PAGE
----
CASTINE — Hollywood is the setting and subject of “Girl of My Dreams,” the first novel by local writer Peter Davis.
Davis, a longtime journalist and filmmaker, made his name with such hard-hitting documentaries as “Hearts and Minds,” about the Vietnam War, and “The Selling of the Pentagon,” an investigation into the U.S. Defense Department’s public relations efforts.
The former won Davis an Academy Award; the latter prompted Congress to launch several of its own investigations, including one on Davis himself.
Given the seriousness of those and other works by 78-year-old Davis, including reporting from Iraq and books on Nicaragua and America’s poor, La La Land might seem an odd topic for his first fiction project — from which Davis will be reading at 7 p.m. Thursday, Sept. 24, at Jesup Memorial Library in Bar Harbor.
In fact, Davis grew up on the fringes of Hollywood. Like Owen Jant, the main character in “Girl of My Dreams,” his parents were screenwriters.
But this isn’t personal. Frank Davis and Tess Slesinger raised their son on a ranch 60 miles east of Los Angeles, Davis explained in a recent interview, so the city was always otherworldly to him.
Still, it’s a subject he knows well. Davis read Variety magazine as he grew up. Also, his first wife (who died in 1974) was novelist Johanna Mankiewicz Davis, daughter of Herman Mankiewicz, who wrote the screenplay for “Citizen Kane” with Orson Welles.
“I knew from her what it was like to be at the center of Hollywood, and I knew how much I wasn’t at that center,” Davis said. “I had to have distance to write this novel. A person who grew up at the center of the novel would write either a memoir or a thinly disguised fiction about people he or she had known.”
Yet it took many years and another 3,000 miles of separation for Davis to start crafting his yarn about the movie town and all its accompanying vices.
He moved to Castine in 1990, and later that decade started seriously researching “Girl of My Dreams.” The book, published by Open Road Media and sprawling across 474 pages, chronicles the movie biz circa 1930.
Jant, a naive screenwriter, is infatuated with movie star Palmyra Millevoix, a dream girl with socialist leanings and a mysterious European background. Jant’s boss is Mossy Zangwill, a powerful studio exec who sends him to San Francisco to prepare a script about the earthquake of 1906.
By the time Jant returns, he instead wants to pen a film about the present day strike by San Francisco’s longshoremen.
There’s plenty of pulp — violent riots, one-night stands, scumbag husbands, a stuntman’s suicide in the first chapter — but Davis gives his story a backbone by focusing on the Depression, the labor movement’s many faces and the anti-communist frenzy of the time.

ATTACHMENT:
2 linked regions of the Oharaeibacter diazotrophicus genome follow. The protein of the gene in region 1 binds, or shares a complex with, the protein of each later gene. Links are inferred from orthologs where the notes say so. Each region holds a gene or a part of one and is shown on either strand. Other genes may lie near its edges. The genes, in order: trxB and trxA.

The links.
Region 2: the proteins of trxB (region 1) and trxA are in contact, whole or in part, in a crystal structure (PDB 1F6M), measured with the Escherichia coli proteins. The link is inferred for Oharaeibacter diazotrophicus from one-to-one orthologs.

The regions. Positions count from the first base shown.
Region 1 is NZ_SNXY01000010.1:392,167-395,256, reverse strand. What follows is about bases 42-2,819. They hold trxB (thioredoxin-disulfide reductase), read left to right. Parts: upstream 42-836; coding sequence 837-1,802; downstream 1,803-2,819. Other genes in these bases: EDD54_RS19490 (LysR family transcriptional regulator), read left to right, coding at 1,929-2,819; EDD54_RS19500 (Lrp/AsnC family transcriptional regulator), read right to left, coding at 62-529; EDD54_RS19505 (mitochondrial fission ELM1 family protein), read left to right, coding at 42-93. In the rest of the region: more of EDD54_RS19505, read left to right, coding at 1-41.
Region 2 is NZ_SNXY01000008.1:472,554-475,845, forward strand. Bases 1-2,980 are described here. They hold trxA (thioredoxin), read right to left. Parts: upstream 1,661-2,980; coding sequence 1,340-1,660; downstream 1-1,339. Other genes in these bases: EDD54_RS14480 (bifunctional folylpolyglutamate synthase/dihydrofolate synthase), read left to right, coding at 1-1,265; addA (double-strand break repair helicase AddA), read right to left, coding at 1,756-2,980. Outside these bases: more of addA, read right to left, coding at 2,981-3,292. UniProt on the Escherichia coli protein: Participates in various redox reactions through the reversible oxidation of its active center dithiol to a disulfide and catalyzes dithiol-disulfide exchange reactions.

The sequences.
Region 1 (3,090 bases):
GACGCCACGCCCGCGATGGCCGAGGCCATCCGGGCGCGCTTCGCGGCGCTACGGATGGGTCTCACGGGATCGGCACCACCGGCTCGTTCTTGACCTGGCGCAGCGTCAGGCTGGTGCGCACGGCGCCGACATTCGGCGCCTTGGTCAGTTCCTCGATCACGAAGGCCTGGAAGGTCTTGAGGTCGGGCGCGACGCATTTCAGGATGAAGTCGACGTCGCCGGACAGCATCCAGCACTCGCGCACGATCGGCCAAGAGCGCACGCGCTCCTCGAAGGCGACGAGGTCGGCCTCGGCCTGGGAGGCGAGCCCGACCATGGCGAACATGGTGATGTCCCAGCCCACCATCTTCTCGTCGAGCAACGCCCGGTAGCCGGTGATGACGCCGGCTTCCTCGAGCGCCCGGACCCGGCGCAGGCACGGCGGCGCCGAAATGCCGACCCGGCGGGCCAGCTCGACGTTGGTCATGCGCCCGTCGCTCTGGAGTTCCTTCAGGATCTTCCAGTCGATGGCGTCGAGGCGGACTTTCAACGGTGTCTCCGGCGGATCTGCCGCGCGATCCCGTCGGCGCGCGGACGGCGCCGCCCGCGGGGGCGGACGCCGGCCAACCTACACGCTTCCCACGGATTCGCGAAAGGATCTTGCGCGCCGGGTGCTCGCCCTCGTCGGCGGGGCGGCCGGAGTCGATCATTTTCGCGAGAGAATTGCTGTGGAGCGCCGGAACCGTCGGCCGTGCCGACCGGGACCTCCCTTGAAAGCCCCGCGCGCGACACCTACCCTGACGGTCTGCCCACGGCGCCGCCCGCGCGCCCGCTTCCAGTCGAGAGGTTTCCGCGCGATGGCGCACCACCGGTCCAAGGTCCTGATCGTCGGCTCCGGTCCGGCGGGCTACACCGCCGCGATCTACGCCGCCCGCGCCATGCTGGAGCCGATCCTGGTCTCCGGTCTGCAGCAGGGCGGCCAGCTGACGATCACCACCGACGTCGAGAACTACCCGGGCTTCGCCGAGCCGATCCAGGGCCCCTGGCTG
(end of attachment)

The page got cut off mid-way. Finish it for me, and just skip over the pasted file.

Its tension comes from the tug between glimmer and grit, salaciousness and seriousness, disaster films and headier pictures about collective bargaining.
Toward the beginning, Jant is driving to the studio when he encounters a mass of people standing outside, hoping for a day’s work.
“I had learned to ignore them,” he says, “real people wishing only to become part of the fakery.”
Yet one page later, Jant discovers a group of Mexican women who, in sweatshop conditions, stitch costumes for the studio’s films. No fakery there.
The novel could be read as a meditation on the artifice Davis encountered as a journalist covering Washington bureaucrats and Latin American revolutionaries. It could also work as a more direct comment on the state of films then and now.
“Nostalgia in a novel, especially in a first-person narration, has to be earned,” wrote author John Irving, one of several literary titans who provided promotional quotes about the book. “A fast-paced novel of ambition, deceit, and disillusionment, ‘Girl of My Dreams’ is as thrilling as a hit movie; yet it’s also an indictment of the way the movie business works.”
In February, Davis provided a more direct window into his views on the film industry. He wrote a piece for The Nation magazine tracking the decline of women in roles of screenwriter and director.
The point hits home for Davis, whose mother was nominated for an Academy Award for her adaptation of “A Tree Grows in Brooklyn” in the 1940s. Now, Davis wrote, it remains difficult for women to earn similar distinctions.
No wonder, perhaps, that Davis made Palmyra Millevoix, the title character in “Girl of My Dreams,” a complex and assertive woman, an antidote to the boys’ club Hollywood was and is.